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Douglas Ayling

and leadership. In favour of using such a typology would be its more comprehensive reach

and seeming robustness – although jokes about the economic situation and the police state

would probably be grouped perhaps awkwardly within “pluralism”. It would also be

informative – given the nature of the activity of joking which is less often about attacking,

and more often about being ludic in the vicinity of66 – to add an index for whether the

political joke could be regarded as “overtly critical” or simply “ambiguous/benign”. This

exercise was experimentally carried out for humour under the Third Reich and the

surprising results are shown in Appendix A.

If a distinction is to be made about the jokes of a minority group within a regime

type (e.g. Jewish humour), the sourcing of these jokes needs to be able to substantiate the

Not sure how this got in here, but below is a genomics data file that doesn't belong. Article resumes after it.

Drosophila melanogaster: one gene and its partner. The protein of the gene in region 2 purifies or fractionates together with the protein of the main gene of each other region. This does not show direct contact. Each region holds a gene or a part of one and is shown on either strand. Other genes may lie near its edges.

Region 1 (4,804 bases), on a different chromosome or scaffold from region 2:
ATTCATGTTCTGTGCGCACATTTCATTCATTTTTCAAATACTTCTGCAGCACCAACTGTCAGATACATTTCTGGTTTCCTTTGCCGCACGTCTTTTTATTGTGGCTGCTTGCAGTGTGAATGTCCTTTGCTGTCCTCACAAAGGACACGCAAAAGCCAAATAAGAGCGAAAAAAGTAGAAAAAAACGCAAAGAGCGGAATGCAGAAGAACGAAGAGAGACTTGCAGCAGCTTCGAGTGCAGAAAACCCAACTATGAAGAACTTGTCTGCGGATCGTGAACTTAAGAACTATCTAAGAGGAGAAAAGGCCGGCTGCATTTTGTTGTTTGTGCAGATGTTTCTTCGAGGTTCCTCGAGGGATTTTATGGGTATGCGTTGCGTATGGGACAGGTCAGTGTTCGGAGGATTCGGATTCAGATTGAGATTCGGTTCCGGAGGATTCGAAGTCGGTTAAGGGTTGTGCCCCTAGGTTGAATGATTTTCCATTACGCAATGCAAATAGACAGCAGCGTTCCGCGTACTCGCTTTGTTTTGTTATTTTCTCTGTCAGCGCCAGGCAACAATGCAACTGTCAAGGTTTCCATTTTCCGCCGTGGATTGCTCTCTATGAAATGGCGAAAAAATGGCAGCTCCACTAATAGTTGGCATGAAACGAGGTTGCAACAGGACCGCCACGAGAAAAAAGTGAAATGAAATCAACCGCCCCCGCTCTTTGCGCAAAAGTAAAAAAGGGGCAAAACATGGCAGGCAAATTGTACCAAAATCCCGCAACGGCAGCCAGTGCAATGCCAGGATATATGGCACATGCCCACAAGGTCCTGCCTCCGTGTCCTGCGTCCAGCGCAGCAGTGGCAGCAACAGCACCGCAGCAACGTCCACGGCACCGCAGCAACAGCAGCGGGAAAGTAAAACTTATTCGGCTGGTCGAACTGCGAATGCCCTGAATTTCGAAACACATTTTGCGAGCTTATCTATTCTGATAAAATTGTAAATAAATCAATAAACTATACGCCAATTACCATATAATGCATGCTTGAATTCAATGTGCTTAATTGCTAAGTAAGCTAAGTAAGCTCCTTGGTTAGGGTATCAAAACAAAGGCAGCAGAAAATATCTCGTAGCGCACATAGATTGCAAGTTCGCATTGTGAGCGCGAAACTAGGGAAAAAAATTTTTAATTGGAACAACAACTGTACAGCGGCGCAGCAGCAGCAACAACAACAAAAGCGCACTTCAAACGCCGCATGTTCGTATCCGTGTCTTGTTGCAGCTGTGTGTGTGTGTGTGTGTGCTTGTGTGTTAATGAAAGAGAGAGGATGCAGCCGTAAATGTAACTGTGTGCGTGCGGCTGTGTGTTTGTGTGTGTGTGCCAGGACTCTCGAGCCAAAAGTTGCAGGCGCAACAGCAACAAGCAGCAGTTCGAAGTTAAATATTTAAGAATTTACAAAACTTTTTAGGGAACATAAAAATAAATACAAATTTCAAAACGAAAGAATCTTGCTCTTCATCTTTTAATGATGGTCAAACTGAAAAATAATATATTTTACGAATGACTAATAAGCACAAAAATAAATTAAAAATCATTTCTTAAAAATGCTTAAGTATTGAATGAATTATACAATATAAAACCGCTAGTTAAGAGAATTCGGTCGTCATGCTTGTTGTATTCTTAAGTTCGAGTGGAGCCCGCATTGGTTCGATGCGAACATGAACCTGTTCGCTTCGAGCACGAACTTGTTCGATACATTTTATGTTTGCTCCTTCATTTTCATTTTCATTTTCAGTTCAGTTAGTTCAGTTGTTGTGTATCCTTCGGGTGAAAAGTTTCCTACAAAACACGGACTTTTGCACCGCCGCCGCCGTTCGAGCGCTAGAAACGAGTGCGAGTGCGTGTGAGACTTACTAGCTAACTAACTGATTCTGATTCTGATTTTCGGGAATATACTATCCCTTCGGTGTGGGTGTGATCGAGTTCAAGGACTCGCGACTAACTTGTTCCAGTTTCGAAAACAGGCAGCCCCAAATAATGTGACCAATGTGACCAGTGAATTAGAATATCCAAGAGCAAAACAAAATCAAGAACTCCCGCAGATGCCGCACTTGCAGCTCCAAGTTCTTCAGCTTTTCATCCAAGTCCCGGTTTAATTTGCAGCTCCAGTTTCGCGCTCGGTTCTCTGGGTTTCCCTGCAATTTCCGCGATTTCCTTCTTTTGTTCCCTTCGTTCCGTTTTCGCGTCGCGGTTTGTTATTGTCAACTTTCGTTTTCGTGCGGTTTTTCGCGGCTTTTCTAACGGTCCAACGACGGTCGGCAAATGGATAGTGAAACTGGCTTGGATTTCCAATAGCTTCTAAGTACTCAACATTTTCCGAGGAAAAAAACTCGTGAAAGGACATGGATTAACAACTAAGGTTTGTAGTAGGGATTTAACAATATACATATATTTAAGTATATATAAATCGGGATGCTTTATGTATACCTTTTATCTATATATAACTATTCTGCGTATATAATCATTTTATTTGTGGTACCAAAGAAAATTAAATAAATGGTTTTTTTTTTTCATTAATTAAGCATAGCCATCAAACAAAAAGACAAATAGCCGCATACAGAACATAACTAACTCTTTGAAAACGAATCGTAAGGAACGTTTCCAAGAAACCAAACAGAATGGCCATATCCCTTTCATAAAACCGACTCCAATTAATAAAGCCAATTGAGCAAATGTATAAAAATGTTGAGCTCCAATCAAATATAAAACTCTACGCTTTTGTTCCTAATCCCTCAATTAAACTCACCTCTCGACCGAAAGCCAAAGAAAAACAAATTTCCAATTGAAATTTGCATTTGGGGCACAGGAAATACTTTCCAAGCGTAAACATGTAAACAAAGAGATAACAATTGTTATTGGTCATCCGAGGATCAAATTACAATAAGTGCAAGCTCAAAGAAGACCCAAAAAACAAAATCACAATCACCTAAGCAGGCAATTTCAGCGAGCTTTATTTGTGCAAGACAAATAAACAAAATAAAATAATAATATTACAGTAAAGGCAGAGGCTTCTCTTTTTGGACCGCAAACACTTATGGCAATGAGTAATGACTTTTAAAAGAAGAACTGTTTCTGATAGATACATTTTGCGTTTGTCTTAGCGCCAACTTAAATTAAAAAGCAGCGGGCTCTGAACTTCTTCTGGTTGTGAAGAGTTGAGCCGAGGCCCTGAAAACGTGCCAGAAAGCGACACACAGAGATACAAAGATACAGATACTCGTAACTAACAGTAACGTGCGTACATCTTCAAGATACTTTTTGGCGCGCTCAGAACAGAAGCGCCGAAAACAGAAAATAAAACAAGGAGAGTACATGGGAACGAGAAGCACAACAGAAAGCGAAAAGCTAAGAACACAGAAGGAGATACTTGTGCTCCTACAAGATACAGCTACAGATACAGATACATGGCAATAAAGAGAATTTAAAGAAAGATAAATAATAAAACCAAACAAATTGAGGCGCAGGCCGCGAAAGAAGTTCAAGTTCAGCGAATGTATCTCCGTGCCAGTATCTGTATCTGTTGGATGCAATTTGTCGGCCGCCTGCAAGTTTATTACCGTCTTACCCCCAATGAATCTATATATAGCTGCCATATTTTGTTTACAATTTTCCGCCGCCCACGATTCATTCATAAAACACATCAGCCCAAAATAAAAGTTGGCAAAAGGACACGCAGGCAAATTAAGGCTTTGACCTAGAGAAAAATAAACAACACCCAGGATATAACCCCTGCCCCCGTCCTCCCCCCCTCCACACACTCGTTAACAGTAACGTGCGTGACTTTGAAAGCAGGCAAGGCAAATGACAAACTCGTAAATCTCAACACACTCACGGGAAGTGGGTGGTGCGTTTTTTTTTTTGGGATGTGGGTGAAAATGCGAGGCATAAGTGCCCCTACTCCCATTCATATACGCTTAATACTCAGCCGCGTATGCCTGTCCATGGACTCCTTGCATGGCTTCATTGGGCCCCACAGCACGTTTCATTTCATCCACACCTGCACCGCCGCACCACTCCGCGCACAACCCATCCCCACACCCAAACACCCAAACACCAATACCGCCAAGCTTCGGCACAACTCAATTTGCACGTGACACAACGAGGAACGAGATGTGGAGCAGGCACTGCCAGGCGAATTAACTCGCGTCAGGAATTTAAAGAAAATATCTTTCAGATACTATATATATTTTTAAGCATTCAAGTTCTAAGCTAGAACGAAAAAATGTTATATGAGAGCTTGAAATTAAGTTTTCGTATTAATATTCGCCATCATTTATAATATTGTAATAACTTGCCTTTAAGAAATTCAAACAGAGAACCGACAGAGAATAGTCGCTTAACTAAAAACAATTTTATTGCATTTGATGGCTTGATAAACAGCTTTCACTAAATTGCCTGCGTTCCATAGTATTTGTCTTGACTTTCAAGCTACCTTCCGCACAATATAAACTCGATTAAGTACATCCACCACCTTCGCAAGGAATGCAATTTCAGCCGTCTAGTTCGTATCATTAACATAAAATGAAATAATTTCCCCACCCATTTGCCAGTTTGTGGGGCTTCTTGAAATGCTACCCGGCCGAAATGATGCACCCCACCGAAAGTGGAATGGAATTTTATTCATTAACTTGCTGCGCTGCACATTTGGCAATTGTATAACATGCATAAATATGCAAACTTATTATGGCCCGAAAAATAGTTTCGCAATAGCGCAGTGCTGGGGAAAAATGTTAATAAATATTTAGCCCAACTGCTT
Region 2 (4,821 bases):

claim that the sample set is representative of the range of jokes circulated within the

minority community – and has not been expunged of its mainstream content.

Keenly felt is not merely the desirability, but also the necessity for future studies

of this nature to consult not just a broader range of sample sets for each individual regime,

but also to use many more sources for each regime type. The directions which this research

can take should be seen as having two distinct bearings. The comparativist asks whether

66 see Davies (2004), p.9: “Jokes merely play with aggression just as they play with anything whose verbal discussion and expression is constrained by social custom or by the power of ‘them’ up there.”

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